The Japanese had during their occupation subjected the population to torture, sex slavery, arbitrary arrest and execution, and other war crimes particularly to Chinese and Indo-Anglo settlers. The forced labour system of rōmusha was also very unpopular and Japanese occupation had caused a collapse of the economy whose exports had declined due to the Japanese economy being smaller then its British counterpart. The Indonesian Peoples' Anti-Japanese Army (IPAJA) composed mainly of ethnic Chinese guerrilla fighters continued to put up resistance to the Japanese. Japan also sought to continue to dominate the Indonesian economy which was at odds with Sukarno and Hatta who championed the idea of "Berdikari" to achieve economic self-sufficiency. As a result Japan dissolved the BPUPK and arrested Hatta and Sukarno in 1940. In 1942 Japan oversaw the creation of the Indonesian Union, a federation that gave great power to the regional sultans whilst Singapore and Jakarta were directly annexed into Japan. The Union was on paper independent but in reality was dominated by the Japanese Residency-General in Singapore who continued the rōmusha system. Opposition to Japan was divided between left-wing groups such as the IPAJA, Gerindo, Gerwani, the PKI and increasingly the PNI and Islamic groups such as Darul Islam and Banser. Following the creation of the People's Republic of China Indonesian leftism became heavily inspired by Maoism. In 1951 in exile the PKI central committee absorbed over revolutionary organisations under its banner, most notably the PNI with Sukarno becoming the de facto anti-Japanese leader albeit in exile in Beijing.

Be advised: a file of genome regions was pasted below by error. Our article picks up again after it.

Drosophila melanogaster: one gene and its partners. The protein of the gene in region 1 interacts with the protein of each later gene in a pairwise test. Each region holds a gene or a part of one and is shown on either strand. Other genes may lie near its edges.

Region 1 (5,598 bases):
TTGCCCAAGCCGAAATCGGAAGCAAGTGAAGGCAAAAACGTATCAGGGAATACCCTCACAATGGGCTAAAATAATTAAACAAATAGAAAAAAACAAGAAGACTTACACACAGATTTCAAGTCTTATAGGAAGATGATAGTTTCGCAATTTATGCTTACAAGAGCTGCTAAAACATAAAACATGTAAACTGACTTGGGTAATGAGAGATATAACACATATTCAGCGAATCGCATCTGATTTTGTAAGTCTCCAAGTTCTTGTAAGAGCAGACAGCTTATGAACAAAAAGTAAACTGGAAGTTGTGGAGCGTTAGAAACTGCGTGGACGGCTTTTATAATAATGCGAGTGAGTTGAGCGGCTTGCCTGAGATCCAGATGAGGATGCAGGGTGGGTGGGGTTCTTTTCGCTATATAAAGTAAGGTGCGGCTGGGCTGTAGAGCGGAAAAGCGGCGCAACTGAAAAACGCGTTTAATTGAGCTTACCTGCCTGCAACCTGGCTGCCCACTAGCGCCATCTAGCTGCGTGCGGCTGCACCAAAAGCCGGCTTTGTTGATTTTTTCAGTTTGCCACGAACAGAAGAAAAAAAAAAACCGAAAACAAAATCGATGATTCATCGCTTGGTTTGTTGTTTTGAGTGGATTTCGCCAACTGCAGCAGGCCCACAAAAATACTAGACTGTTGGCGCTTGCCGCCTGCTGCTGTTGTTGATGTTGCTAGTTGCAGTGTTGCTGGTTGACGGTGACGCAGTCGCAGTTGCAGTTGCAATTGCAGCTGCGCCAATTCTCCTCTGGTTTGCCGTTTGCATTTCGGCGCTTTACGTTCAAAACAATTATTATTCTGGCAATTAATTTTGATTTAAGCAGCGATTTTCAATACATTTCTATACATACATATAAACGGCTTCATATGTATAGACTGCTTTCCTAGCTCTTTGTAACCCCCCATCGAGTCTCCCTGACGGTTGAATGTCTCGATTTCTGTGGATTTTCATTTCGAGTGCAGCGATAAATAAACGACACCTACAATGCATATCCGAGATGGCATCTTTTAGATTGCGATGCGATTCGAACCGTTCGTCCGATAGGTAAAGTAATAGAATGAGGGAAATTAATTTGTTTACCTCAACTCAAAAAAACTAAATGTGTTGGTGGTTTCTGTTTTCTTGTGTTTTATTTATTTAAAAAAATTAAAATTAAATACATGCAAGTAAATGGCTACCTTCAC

The start of the Great War II saw many Indonesians conscripted into the Pembela Tanah Air (PETA) to fight in Southeast Asia and Australia with Indonesia being used as a staging ground to invade the latter. The war became unpopular due to rationing, forced labour and continual military defeats to Allied forces. The IPAJA insurgency which had been a low-intensity conflict became more organised during the war, eventually launching a series of rebellions in Java and Malaya that crippled the Japanese. As the Japanese begun to enter peace talks the pro-Japanese union government fled the country as order broke down being replaced by a national unity government led by the Sultan of Yogyakarta Hamengkubuwono IX who signed a peace with the allies in April 1957 separate from Japan. The Union was reconfigured as the Republic of Indonesia led by Hamengkubuwono XI and other nationalists like Hatta.
Independence[edit | edit source]